Think it, make it … 3D printing is ready to transform manufacturing and supply chains … Who are the most innovative companies?

February 23, 2022

Imagine if anything could be made on demand – to order, in seconds, at home?

Clothing. Maybe you will subscribe to the Prada design platform, which gives you access to thousands of clothing designs. Click to select the one you like, tweak it a little to add some personal flair, and then press print. In 30 minutes you’re trying it on. All for a flat subscription of $100 per month.

Engineering. You need a spare part for a machine. Ordering it from Taiwan could take 30 days. Instead you look up the IP code, and can immediately print one out in your factory. In minutes. Forget  global supply chain. Or standardised parts. You can make anything you want.

Healthcare. A heart transplant patient lives on the edge. Waiting for the phone call to say that somewhere, a donated organ has become available that meets your specific blood type and other needs. Instead we can just print one out, using your personal genetic code. We could live for ever?

And it goes on. 10 years ago 3D printing was a gimmick, watching the liquid plastic merge and make a simple ball. 5 years ago Icon launched huge 3D printers that could construct a new home in 24 hours for $4000. 1 year ago Singularity Sushi gave us 3D printed sushi, specifically to match your DNA.

3D printing is ready to transform our world.

Manufacturing. Supply chains. Business models. What you eat, wear, make can be endlessly personalised, made to order, on demand, by subscription.

Who are the most innovative companies currently shaping the 3D printing revolution?

3D Systems

Over 30 years ago, 3D Systems brought the innovation of 3D printing to the manufacturing industry. Chuck Hull, CTO, pioneered stereolithography and obtained a patent for the technology in 1986. Today 3DS manufactures and sells 3D printers, 3D printing materials, 3D scanners, and offers a 3D printing services, to create anything imaginable. Each application-specific solution addresses a variety of advanced applications in healthcare and industrial markets such as medical and dental, aerospace and defence, automotive, and durable goods.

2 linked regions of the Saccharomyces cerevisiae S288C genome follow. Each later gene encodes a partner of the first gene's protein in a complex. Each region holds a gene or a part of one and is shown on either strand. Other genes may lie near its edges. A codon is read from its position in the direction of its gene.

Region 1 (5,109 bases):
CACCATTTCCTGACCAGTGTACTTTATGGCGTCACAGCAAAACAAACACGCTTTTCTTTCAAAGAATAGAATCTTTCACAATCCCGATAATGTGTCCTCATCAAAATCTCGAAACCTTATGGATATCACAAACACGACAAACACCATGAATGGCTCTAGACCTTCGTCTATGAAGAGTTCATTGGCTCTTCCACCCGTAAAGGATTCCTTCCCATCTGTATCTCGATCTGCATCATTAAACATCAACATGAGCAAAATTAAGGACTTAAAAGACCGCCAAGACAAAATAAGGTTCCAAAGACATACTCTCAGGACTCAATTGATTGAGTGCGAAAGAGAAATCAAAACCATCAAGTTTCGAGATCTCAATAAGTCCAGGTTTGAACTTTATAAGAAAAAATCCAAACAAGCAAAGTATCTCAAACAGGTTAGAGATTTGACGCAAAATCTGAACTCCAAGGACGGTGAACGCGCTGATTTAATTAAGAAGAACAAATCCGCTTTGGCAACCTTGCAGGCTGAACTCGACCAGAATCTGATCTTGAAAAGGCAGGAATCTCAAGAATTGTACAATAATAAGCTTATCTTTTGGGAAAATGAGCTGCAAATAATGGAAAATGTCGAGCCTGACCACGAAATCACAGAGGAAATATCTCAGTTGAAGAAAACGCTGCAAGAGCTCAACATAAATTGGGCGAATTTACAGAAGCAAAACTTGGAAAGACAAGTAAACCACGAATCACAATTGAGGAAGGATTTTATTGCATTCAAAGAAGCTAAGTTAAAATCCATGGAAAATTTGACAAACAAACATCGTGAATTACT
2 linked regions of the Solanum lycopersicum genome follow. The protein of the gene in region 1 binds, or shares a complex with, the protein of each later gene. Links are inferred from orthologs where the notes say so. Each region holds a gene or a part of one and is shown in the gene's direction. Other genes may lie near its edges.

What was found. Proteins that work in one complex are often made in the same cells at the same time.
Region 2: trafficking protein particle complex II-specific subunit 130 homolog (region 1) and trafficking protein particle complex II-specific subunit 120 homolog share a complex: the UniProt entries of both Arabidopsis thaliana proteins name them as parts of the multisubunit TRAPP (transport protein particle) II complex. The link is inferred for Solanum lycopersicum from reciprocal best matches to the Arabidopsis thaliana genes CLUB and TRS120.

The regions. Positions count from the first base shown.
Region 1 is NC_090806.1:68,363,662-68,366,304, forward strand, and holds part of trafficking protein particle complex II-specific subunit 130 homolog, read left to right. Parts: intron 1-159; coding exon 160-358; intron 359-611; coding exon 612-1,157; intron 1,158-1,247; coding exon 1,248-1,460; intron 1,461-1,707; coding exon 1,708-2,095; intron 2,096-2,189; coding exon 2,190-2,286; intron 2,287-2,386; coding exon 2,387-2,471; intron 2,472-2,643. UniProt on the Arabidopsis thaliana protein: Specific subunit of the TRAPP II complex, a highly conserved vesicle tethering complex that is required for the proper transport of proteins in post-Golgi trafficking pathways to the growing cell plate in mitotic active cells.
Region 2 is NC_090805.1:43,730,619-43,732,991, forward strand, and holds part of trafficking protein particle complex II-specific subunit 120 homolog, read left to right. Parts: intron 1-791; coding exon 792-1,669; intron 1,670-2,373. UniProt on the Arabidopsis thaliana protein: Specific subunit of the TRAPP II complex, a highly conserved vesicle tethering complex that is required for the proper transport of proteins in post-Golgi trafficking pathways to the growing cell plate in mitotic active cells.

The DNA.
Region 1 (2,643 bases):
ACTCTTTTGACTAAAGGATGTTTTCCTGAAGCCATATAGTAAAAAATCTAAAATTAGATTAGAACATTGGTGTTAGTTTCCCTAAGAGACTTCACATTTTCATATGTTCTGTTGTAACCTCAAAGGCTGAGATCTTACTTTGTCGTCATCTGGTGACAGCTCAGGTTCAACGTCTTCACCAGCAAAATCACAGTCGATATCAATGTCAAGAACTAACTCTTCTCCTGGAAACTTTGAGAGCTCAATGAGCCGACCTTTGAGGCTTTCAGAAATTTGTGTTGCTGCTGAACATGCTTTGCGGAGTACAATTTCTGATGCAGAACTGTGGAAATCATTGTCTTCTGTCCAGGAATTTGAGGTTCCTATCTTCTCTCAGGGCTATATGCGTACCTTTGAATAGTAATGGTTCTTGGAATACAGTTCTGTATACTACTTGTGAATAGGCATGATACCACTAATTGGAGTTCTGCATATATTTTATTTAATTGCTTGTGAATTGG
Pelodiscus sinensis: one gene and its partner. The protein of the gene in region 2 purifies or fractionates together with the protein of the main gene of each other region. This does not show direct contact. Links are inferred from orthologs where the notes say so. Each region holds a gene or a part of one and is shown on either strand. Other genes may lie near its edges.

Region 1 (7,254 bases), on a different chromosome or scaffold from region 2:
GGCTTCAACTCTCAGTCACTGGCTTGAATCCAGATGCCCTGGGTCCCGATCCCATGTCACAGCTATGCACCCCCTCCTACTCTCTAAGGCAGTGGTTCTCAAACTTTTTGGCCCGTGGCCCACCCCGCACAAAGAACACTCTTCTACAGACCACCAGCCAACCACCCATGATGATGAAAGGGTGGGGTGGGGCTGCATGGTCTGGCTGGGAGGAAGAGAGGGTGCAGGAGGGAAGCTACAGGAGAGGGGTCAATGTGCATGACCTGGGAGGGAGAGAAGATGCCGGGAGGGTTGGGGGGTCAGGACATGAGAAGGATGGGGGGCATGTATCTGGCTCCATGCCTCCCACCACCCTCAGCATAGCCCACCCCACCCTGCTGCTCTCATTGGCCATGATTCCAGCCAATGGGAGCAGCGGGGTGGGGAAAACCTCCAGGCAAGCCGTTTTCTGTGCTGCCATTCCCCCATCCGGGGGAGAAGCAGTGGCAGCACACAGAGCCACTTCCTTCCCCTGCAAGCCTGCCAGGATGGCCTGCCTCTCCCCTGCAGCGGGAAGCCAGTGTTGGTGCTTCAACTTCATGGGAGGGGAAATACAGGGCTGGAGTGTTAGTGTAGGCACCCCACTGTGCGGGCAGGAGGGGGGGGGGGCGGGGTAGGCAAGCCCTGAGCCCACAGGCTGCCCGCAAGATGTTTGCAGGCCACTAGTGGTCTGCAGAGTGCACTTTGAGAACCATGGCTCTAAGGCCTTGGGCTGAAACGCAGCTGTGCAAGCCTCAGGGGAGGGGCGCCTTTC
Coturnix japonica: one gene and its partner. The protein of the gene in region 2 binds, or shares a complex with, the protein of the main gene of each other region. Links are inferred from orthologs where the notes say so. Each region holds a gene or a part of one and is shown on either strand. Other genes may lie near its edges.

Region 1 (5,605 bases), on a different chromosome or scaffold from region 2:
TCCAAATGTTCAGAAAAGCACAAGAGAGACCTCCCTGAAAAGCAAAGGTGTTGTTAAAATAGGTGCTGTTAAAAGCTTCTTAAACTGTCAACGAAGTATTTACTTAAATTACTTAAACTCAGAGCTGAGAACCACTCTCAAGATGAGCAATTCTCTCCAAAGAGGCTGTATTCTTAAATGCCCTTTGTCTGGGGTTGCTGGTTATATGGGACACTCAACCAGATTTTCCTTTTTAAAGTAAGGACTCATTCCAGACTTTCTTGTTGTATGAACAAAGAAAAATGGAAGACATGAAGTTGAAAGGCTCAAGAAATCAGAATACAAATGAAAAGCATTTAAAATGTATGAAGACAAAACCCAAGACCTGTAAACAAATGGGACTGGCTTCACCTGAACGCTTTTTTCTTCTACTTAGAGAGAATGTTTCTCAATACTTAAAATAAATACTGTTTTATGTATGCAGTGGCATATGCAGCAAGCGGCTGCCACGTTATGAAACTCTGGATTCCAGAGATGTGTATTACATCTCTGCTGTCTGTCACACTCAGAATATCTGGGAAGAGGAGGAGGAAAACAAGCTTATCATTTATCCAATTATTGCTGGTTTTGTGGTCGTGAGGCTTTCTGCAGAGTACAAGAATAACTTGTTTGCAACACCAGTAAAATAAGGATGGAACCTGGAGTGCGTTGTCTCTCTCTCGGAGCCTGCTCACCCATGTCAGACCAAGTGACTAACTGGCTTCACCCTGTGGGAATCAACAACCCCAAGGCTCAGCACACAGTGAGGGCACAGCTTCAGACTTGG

Carbon

Carbon is based in Redwood City, California, manufacturing and developing 3D printers utilising its Continuous Liquid Interface Production process, with its first commercial product being the Carbon M1 printer. Carbon’s digital manufacturing platform enables repeatable production of end-use parts with industrial grade materials and exceptional surface finish. Whether you’re making one or a million. In 2017, Adidas announced the first 3D printed midsole developed using Carbon technology.

FormLabs

Formlabs was founded by three MIT students who met while taking a class called “How to Make (almost) Anything”. They also drew on their experience with MIT’s Center for Bits and Atoms Fab Lab program, “We make the world’s best 3D printers so anyone can make anything.” One of the first companies to enable 3D printing for the mass market and is a leader in innovating with materials, including new ceramic and greyscale resins. These resins are capable of producing prints and have a wide range of applications across engineering, design, medicine and dental care.

Icon

Icon develops advanced construction technologies that advance humanity. Using proprietary 3D printing robotics, software and advanced materials, Icon seeks to transform the way home are built. In its early stages it linked up with NGO New Story, to provide fast replacement homes for those hit by natural disasters, and also to address homelessness.

Luyten

Australian 3D printing technology company established in 2020 seeking to make construction easier and more sustainable across industries. Project Meeka seeks to construct a 3D printer to build a base on the moon. The foldable 3D printer ‘Platypus Galacticus’ will use lunar regolith (a substance on the moon’s surface) to create the settlement, which could happen as early as 2030.

Mighty Buildings

Building sustainable 3D printed homes. Seeking to reimagine the building industry from factory to foundation, the construction uses award-winning Light Stone Material offering an energy efficient and near-zero waste solution, with 80% of the production process automated. “The future of cities will not only have cleaner transportation, but cleaner buildings too. Homes that don’t use steel or cement that are 50 per cent less carbon footprint,” says investor Vinod Khosla.

Organova

Founded in 2007, it specialises in 3D bioprinting, having internally developed the NovoGen Bioprinter to enable the automated fabrication of multicellular tissue. To date, its bioprinter technology is responsible for creating a range of tissues, including skeletal muscle, liver, eye, kidney and skin.

Stratasys

Created one of the first 3D printing technologies over 30 years ago.  Stratasys’ automotive clients include Honda, Volvo and Ford.Working with the top aerospace, automotive, technology and medical players. One of its most ambitious clients is Boom, seeking to recreate the age of supersonic flight. How I would have loved to have 3D printing in the days of Concorde!

Upprinting Food

Founder Elzelinde van Doleweerd  wants to reduce food waste through printing leftovers (bread, vegetables and fruits), which become new gourmet creations to be enjoyed. Her company collaborates with high-end restaurants to repurpose their waste in creative ways using extrusion technology. “Simply, a 3D printer is just like a big piping bag” she says, blending the ingredients together to create a puree, which is then printed, baked and dehydrated, giving it a crunchy texture.

 


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